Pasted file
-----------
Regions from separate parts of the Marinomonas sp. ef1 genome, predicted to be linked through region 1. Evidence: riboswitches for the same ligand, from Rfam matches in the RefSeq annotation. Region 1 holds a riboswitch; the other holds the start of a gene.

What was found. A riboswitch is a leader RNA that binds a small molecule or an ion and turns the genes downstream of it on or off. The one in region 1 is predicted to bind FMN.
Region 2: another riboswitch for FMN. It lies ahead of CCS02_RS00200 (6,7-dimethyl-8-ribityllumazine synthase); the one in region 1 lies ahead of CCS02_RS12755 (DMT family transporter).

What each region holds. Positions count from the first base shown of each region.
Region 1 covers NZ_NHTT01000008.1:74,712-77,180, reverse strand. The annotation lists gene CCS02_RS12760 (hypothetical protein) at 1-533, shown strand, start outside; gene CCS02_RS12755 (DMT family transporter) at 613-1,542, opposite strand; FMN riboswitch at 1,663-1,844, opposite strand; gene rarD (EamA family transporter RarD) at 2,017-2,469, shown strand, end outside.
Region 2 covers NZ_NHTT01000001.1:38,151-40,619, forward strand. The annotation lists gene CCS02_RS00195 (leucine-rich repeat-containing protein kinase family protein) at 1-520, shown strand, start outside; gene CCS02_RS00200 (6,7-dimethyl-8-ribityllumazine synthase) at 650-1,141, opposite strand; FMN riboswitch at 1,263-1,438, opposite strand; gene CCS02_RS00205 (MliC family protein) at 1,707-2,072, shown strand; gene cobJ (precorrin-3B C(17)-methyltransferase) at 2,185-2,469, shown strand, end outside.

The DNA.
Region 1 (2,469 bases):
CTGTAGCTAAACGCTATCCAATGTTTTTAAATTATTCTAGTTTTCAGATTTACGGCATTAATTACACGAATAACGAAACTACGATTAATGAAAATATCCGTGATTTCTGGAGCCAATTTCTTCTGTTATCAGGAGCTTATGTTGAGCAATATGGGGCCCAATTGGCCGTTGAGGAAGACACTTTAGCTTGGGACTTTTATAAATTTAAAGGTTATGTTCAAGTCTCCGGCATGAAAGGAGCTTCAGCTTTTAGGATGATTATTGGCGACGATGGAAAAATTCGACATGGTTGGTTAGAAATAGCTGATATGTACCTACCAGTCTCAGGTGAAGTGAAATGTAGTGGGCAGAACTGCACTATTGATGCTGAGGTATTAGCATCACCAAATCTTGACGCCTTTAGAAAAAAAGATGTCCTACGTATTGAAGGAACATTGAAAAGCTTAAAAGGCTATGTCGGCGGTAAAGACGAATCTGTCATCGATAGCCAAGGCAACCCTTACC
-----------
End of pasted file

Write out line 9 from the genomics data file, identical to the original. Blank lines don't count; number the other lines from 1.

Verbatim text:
CTGTAGCTAAACGCTATCCAATGTTTTTAAATTATTCTAGTTTTCAGATTTACGGCATTAATTACACGAATAACGAAACTACGATTAATGAAAATATCCGTGATTTCTGGAGCCAATTTCTTCTGTTATCAGGAGCTTATGTTGAGCAATATGGGGCCCAATTGGCCGTTGAGGAAGACACTTTAGCTTGGGACTTTTATAAATTTAAAGGTTATGTTCAAGTCTCCGGCATGAAAGGAGCTTCAGCTTTTAGGATGATTATTGGCGACGATGGAAAAATTCGACATGGTTGGTTAGAAATAGCTGATATGTACCTACCAGTCTCAGGTGAAGTGAAATGTAGTGGGCAGAACTGCACTATTGATGCTGAGGTATTAGCATCACCAAATCTTGACGCCTTTAGAAAAAAAGATGTCCTACGTATTGAAGGAACATTGAAAAGCTTAAAAGGCTATGTCGGCGGTAAAGACGAATCTGTCATCGATAGCCAAGGCAACCCTTACC